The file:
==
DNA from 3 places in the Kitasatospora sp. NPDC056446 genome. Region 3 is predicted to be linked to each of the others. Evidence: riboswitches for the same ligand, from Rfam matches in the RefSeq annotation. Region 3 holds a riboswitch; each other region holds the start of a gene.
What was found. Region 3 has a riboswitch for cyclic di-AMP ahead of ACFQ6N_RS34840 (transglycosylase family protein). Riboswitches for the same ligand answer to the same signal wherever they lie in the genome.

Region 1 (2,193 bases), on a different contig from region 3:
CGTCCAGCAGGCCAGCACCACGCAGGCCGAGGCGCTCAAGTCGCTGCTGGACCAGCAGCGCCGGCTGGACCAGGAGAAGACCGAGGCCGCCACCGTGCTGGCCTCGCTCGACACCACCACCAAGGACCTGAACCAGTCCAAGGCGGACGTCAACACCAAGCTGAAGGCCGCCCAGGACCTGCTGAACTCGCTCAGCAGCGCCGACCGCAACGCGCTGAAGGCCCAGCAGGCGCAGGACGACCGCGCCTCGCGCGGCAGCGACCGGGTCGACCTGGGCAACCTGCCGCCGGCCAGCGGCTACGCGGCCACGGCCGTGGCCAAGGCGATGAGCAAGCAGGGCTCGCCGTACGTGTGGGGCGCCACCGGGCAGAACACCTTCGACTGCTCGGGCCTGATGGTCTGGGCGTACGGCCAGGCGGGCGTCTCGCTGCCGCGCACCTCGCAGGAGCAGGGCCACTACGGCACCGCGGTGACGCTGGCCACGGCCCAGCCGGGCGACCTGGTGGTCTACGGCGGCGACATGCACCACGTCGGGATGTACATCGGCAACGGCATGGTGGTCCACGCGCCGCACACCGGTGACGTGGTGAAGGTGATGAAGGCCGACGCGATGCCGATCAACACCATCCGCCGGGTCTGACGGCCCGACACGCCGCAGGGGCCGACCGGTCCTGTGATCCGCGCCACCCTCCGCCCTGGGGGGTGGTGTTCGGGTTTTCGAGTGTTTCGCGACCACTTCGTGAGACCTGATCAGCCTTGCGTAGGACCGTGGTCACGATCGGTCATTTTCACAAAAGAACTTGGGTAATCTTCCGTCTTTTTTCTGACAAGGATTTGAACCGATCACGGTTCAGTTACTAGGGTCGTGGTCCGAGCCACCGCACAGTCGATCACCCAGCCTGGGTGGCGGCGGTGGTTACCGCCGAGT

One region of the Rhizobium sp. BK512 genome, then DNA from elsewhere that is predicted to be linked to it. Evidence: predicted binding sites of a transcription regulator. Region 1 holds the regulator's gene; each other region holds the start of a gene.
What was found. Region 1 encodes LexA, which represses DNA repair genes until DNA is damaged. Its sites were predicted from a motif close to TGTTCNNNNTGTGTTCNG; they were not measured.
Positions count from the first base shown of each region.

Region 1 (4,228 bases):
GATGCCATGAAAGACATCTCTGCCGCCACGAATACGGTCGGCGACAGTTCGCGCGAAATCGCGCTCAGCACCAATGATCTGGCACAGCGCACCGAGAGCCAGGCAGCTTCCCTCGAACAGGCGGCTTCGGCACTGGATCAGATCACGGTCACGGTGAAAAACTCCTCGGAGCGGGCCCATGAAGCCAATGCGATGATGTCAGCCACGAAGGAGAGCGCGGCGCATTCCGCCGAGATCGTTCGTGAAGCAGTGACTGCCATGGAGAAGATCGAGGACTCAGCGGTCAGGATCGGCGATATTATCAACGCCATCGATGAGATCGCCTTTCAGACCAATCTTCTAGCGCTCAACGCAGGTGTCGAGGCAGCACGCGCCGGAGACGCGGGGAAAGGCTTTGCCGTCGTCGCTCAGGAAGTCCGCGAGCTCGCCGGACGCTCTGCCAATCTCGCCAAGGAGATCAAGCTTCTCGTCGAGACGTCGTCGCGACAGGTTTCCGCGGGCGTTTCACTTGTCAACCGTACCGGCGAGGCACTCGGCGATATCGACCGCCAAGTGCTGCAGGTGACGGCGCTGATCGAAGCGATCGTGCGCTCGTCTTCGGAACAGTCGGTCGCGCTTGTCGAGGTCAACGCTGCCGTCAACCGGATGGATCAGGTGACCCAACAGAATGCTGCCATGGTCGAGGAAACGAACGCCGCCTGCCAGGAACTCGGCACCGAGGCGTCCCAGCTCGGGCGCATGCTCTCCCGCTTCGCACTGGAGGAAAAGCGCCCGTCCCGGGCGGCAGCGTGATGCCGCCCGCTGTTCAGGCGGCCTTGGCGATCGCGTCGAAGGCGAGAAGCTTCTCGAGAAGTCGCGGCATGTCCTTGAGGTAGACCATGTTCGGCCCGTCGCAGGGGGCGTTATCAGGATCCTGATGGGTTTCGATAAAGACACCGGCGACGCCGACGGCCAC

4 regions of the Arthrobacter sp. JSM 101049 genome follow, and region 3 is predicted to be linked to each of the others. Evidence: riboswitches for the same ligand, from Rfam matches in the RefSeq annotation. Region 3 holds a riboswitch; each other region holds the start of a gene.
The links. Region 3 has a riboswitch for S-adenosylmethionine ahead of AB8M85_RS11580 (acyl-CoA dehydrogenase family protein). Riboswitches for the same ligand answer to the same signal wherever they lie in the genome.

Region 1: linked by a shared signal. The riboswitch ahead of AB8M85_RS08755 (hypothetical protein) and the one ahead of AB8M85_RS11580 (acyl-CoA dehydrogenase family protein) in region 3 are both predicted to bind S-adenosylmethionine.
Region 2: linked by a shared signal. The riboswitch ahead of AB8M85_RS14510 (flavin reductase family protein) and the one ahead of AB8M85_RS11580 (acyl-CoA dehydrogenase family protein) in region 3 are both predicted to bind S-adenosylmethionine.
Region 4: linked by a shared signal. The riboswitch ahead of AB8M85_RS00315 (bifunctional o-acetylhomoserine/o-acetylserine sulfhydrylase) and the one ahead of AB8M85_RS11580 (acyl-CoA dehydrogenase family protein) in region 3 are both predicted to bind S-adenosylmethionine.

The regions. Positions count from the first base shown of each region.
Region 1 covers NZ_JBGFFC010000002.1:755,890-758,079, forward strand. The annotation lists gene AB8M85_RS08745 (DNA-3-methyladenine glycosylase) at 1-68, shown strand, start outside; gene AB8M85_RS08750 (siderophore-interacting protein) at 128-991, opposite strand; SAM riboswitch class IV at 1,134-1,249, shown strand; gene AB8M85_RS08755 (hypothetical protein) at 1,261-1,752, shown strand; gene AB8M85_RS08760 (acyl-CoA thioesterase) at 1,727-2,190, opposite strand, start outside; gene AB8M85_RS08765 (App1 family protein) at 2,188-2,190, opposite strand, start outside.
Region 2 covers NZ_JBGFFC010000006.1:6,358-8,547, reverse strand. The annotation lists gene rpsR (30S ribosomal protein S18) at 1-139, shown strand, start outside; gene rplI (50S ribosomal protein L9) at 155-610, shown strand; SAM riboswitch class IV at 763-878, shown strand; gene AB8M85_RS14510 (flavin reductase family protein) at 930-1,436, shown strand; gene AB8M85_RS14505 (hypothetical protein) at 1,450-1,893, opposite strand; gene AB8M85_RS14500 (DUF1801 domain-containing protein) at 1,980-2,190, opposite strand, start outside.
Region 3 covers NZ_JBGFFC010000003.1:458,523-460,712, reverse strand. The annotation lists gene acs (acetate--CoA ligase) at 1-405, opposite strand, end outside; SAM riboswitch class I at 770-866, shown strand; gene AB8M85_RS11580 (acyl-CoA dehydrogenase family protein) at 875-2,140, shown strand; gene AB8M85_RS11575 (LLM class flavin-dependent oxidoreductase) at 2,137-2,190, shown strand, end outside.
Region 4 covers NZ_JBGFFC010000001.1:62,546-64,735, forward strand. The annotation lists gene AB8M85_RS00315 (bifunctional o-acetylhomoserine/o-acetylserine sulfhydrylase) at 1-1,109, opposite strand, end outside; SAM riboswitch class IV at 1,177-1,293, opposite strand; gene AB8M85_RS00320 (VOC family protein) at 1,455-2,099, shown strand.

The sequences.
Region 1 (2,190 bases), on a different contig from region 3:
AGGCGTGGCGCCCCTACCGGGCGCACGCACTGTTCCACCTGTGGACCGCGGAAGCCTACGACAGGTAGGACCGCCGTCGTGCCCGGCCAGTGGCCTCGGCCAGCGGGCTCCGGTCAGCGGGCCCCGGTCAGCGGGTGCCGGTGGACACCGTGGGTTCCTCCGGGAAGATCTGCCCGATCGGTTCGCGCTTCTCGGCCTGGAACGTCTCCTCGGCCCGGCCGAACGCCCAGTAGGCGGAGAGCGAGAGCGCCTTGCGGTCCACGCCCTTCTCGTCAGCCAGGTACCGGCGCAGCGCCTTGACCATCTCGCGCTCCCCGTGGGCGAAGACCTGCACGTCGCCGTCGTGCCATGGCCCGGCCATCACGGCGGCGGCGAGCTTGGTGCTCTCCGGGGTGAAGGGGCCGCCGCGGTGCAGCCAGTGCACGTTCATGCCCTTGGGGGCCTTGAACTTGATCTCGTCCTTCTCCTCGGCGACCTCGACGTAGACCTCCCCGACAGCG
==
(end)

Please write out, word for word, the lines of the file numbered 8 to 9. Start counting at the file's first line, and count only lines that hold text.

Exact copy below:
Region 1 (4,228 bases):
GATGCCATGAAAGACATCTCTGCCGCCACGAATACGGTCGGCGACAGTTCGCGCGAAATCGCGCTCAGCACCAATGATCTGGCACAGCGCACCGAGAGCCAGGCAGCTTCCCTCGAACAGGCGGCTTCGGCACTGGATCAGATCACGGTCACGGTGAAAAACTCCTCGGAGCGGGCCCATGAAGCCAATGCGATGATGTCAGCCACGAAGGAGAGCGCGGCGCATTCCGCCGAGATCGTTCGTGAAGCAGTGACTGCCATGGAGAAGATCGAGGACTCAGCGGTCAGGATCGGCGATATTATCAACGCCATCGATGAGATCGCCTTTCAGACCAATCTTCTAGCGCTCAACGCAGGTGTCGAGGCAGCACGCGCCGGAGACGCGGGGAAAGGCTTTGCCGTCGTCGCTCAGGAAGTCCGCGAGCTCGCCGGACGCTCTGCCAATCTCGCCAAGGAGATCAAGCTTCTCGTCGAGACGTCGTCGCGACAGGTTTCCGCGGGCGTTTCACTTGTCAACCGTACCGGCGAGGCACTCGGCGATATCGACCGCCAAGTGCTGCAGGTGACGGCGCTGATCGAAGCGATCGTGCGCTCGTCTTCGGAACAGTCGGTCGCGCTTGTCGAGGTCAACGCTGCCGTCAACCGGATGGATCAGGTGACCCAACAGAATGCTGCCATGGTCGAGGAAACGAACGCCGCCTGCCAGGAACTCGGCACCGAGGCGTCCCAGCTCGGGCGCATGCTCTCCCGCTTCGCACTGGAGGAAAAGCGCCCGTCCCGGGCGGCAGCGTGATGCCGCCCGCTGTTCAGGCGGCCTTGGCGATCGCGTCGAAGGCGAGAAGCTTCTCGAGAAGTCGCGGCATGTCCTTGAGGTAGACCATGTTCGGCCCGTCGCAGGGGGCGTTATCAGGATCCTGATGGGTTTCGATAAAGACACCGGCGACGCCGACGGCCAC